America had its moment, but European cyclists stole the show in the first decades of the twentieth century. The aspiring racer became a cultural fixture in Europe, like the Jazz Age flapper in America, a defining image of an era and its ambitions. Countless young Italian men earnestly believed this fantasy could be their reality.

Young women proved no less willing to be swept up in the hoopla. Scores of them flocked to see famous cyclists at the finish lines, and the most daring delivered lipstick kisses to the victors along with their contact details. (One racer was reported to have gathered the personal information for some five hundred women during one multistage race.) Such was the prevalence of women that some men even considered them a moral hazard. In his book on cycling, Henri Desgrange, the founder of the Tour de France, warned cyclists about these “pretty little lecherous souls who would be charmed to experiment with you … to determine whether your qualities as a man in bed are as remarkable as your qualities as a racer on the track.”

It was no great surprise that few riders paid Desgrange any heed. Most were all too happy to repay this romantic interest in kind, using their time off their bikes to take their admirers out to lunch, to dance, or even back to their hotel rooms. Other riders were less interested in the chase and chose instead to spend their rest days in bordellos. One Italian rider became such fast friends with the women who plied their trade in Rome’s red-light district that he knew nearly every one of them by name and routinely stopped by their salons just to say farewell whenever he left the city for an extended period. The teams’ sports managers were happy to turn a blind eye to such pursuits as long as racing results didn’t suffer.

Henri Pélissier, a legendary French rider with a soft smile that made women’s hearts flutter, was so popular that he had to develop an unconventional strategy for rebuffing his many female fans: he solicited his wife’s help. Pélissier won the Tour de France in 1923, and during every Tour he raced he received dozens of marriage proposals that he passed on to his wife to answer. Eventually she tired of this arrangement. Ten years later, out of desperation, she took her own life. Pélissier took up with a new lover, but tragedy continued to haunt him. In the midst of an argument, she shot and killed him, using the same gun his first wife had used to end her life.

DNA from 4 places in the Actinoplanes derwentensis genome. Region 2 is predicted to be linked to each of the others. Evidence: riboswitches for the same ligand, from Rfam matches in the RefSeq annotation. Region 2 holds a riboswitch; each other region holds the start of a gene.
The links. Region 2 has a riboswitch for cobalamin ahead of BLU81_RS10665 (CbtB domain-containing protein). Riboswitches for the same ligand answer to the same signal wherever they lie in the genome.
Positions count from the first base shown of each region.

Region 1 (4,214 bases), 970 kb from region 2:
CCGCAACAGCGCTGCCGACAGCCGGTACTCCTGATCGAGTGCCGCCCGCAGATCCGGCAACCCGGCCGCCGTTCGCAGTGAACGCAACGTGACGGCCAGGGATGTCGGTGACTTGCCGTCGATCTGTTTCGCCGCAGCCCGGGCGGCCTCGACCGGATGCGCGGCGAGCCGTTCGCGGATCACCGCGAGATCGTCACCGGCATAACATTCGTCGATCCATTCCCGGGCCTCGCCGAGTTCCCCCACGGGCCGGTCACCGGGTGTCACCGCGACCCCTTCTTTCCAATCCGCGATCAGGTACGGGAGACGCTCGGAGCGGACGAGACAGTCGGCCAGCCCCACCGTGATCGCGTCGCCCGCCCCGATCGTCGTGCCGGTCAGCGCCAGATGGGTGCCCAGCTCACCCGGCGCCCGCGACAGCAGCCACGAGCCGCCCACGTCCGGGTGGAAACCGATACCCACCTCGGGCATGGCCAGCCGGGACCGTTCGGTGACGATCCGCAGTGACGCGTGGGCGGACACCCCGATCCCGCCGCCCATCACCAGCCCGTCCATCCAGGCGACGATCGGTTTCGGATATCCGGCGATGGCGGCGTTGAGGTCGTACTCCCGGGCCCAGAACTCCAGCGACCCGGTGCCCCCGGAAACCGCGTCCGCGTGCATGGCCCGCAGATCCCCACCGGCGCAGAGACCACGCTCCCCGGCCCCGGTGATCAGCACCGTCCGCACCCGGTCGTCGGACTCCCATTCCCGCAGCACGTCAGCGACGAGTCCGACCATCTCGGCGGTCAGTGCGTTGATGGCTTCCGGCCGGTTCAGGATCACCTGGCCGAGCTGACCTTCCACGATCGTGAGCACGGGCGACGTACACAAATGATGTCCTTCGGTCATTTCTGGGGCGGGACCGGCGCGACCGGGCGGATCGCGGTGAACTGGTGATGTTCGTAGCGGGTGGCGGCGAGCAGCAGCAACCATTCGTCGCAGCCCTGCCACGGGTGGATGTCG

Pélissier’s murder was the sensational stuff of headlines, but it was far from typical. Most cyclists were treated with admiration by their supporters. Ardent fans were ecstatic if they could simply get the autographs of their favorite cyclists at the finish line. Everyone else was just happy to bask in their presence. “We were all gods,” remembered one racer with amusement. “We had no idea what was happening to us.”

This was the exhilarating vapor that swirled around young Gino, beckoning from newspapers, radio, and the wistful chatter of cyclists at Casamonti’s. He drank it all in. “There I was, enchanted, hearing about those adventures that seemed marvelous to me,” said Gino about the shop, his “second home.” “I would leave a bit of my heart and my dreams there.” The transformation was astounding. The boy who had struggled to pay attention in school could sit for hours focused on the most minute adjustments for a customer’s bicycle. And any waking moments when he wasn’t working a shift in Casamonti’s, he would be happily riding his own bicycle, that ponderous one-speed iron contraption that hardly seemed worthy of the name.

The only thing that would have made Gino happier was his father’s permission to race in official competitions. Despite Casamonti’s urging, Torello refused to allow his son to get involved in what he considered to be a wild and hazardous world. Gino’s father knew full well that a cyclist, let alone a child, was no match for a car if they collided on the road. “Babbo didn’t want me to bicycle race with my friends,” Gino explained, “because he was always afraid I’d get into trouble.” Nor was Giulia Bartali favorably disposed to the sport. Any mother would have been terrified by the loud groups of youth that ripped around dangerously in Florence’s streets with reckless abandon, leaving frazzled onlookers in their wake. Newspapers in that era regularly reported the violence wreaked by bicyclists as they crashed into pedestrians, fracturing their bones and even killing them on occasion.